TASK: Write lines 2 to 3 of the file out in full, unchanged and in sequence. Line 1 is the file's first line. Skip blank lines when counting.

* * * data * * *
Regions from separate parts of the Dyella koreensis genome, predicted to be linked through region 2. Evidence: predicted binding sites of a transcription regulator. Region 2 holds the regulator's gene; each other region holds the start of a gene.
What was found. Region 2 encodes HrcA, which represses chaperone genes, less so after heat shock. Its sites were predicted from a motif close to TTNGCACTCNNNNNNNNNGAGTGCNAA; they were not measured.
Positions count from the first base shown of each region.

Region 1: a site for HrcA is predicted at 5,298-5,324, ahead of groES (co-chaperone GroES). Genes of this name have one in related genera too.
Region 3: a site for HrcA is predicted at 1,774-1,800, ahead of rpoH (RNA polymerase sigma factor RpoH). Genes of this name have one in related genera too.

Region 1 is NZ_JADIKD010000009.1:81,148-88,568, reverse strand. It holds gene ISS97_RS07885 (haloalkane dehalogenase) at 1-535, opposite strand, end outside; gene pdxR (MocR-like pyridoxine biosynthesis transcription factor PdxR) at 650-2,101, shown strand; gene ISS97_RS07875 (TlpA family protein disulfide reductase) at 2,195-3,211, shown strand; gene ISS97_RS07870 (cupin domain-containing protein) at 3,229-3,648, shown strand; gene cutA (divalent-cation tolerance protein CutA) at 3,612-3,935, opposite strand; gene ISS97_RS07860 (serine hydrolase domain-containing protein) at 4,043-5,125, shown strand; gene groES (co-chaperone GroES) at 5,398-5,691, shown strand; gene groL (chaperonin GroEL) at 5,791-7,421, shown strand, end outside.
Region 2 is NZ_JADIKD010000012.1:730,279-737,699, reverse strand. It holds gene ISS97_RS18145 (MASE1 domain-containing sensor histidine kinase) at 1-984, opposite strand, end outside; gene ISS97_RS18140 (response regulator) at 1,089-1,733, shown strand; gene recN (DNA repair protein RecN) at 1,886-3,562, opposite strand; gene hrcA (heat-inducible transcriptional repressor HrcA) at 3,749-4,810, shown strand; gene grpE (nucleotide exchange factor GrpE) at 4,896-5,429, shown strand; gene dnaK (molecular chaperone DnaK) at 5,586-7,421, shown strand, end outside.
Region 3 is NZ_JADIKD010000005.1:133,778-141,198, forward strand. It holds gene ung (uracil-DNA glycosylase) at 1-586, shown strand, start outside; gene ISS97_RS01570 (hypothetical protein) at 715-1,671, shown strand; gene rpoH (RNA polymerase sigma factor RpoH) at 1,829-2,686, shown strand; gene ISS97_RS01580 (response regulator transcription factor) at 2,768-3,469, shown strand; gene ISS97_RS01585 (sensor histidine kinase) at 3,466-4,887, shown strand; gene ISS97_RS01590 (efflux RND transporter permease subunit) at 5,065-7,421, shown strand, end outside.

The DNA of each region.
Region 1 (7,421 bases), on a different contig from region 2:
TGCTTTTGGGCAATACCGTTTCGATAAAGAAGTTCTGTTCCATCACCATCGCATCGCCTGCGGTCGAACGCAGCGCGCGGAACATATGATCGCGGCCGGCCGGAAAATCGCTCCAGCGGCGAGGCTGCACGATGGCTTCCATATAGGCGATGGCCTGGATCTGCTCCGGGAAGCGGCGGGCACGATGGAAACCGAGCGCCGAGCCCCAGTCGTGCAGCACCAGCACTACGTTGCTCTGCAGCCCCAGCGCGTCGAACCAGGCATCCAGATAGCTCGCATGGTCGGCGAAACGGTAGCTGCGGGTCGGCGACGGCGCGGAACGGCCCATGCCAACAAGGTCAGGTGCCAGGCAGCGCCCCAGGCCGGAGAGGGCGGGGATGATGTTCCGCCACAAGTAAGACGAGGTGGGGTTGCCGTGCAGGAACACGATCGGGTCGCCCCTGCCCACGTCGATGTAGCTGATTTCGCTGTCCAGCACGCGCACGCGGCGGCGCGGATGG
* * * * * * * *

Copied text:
What was found. Region 2 encodes HrcA, which represses chaperone genes, less so after heat shock. Its sites were predicted from a motif close to TTNGCACTCNNNNNNNNNGAGTGCNAA; they were not measured.
Positions count from the first base shown of each region.